The initiators of P&C want to enable policy-makers to collect expertise and citizens’ stances on policy issues. The main rationale is to allow any citizen, as well as any stakeholders (civil society organizations, business associations, companies etc.), to engage a dialogue with legislators through a consultation process, which is not linked to any representativeness threshold. The platform therefore insists on a general public interest rather than on a certain degree of representativeness. This position appears to be shared by the lawmakers using the platform. Citizens (users) interviewed also highlight that the platform allows them to speak more directly with political elites. Online consultations might thus constitute a way to reconnect citizens with legislative work. P&C could therefore act as a channel of political (re)engagement for some citizens. Finally, P&C allows legislators to take into account the oppositions or propositions of stakeholders during the upstream stages of the policy-cycle.
2. Efficiency and Effectiveness
As regard to the influence of P&C consultations on policy-making, the conclusions are mixed. The actual influence of propositions introduced by citizens on laws and policies is either very limited or difficult to trace. The founder of P&C and the lawmakers themselves admit that. This is notably due to the limited capacity of individual MPs and Senators to influence the parliamentary agenda. However, from the point of view of citizens, their direct influence on policymaking is not considered as the most decisive element to make them participate to consultations. Citizens and parliamentarians point out that users’ contributions can feed the work of legislators with experience from the ground and that their participation can potentially support the propositions of lawmakers who can then show a certain level of public support.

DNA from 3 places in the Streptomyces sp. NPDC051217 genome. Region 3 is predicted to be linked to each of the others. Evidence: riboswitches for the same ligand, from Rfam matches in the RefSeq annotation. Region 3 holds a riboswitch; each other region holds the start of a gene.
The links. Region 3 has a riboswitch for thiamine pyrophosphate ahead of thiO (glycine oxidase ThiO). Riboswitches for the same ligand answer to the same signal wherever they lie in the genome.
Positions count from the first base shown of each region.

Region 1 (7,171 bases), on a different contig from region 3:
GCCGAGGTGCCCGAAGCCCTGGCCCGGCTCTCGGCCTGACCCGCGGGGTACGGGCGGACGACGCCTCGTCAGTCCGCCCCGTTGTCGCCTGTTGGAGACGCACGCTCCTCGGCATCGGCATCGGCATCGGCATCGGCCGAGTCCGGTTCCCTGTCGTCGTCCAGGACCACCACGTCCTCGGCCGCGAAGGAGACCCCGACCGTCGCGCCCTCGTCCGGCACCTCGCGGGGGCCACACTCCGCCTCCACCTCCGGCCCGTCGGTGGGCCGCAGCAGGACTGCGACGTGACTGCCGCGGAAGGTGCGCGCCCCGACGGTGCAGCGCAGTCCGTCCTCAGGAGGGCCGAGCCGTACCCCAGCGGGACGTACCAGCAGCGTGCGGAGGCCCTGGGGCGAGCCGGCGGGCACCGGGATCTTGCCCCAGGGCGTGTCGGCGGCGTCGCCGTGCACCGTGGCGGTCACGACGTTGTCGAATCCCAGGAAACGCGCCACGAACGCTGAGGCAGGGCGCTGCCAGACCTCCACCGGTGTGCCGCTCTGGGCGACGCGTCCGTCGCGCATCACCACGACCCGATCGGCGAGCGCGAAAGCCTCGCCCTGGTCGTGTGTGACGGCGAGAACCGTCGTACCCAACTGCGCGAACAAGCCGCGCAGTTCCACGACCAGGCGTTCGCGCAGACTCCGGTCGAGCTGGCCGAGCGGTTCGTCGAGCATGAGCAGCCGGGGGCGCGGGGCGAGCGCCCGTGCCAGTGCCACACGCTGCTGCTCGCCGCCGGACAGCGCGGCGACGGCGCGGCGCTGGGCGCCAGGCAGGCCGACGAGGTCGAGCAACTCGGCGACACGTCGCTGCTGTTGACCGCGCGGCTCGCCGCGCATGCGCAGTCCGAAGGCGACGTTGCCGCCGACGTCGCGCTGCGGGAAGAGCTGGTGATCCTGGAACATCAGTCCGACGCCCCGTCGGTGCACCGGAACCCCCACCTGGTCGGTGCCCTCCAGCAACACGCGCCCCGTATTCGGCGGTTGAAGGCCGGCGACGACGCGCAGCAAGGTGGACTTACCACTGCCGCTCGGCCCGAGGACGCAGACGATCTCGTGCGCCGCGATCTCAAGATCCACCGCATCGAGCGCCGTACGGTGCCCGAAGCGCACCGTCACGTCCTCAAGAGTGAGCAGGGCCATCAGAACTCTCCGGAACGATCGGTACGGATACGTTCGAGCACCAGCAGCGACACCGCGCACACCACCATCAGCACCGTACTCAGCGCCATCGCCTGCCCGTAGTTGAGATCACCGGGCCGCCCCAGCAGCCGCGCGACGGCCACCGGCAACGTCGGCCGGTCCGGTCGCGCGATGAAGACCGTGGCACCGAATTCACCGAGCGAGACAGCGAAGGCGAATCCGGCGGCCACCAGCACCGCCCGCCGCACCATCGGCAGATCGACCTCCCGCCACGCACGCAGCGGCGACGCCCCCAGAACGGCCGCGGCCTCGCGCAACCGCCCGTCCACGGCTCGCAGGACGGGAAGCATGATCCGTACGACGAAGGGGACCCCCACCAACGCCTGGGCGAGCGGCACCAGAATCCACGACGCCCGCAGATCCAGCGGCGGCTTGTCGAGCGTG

3. Politics-Administration Dichotomy
Regarding the governance of the project, P&C was originally initiated by a group of citizens and not by public institutions themselves. The specificity of P&C compared to the majority of e-participation initiatives conducted in France is that the platform is an initiative that connects citizens and organizations with parliamentarians, and not with executive actors. In France, the executive branch of government controls the parliamentary agenda and the administration usually plays an important role in drafting bills. In this political structure characterized by a weak parliament, the influence of MPs and Senators on legislation is generally low. Moreover, the windows of opportunity to introduce a law in both houses are scarce, particularly for opposition parliamentarians. A consultation on P&C by an MP or Senator might help to increase their chances to introduce a draft law in the parliament. Nevertheless, the limited power of the parliament still constitutes an obstacle to the development of actual participatory initiatives strengthening the role of parliamentarians.
To read more about the case study, see D5.1 – Comparative case studies on e-participation report.
The following sources (in French) provide an overview of P&C:
- The Parlement & Citoyens website. Available here.
- The website of Cap Collectif, the startup founded by the group of citizens who launched P&C. Cap Collectif is now promoting and managing P&C. Available here.
About the Author
Samuel Defacqz, CNRS and Sciences Po Grenoble – PACTE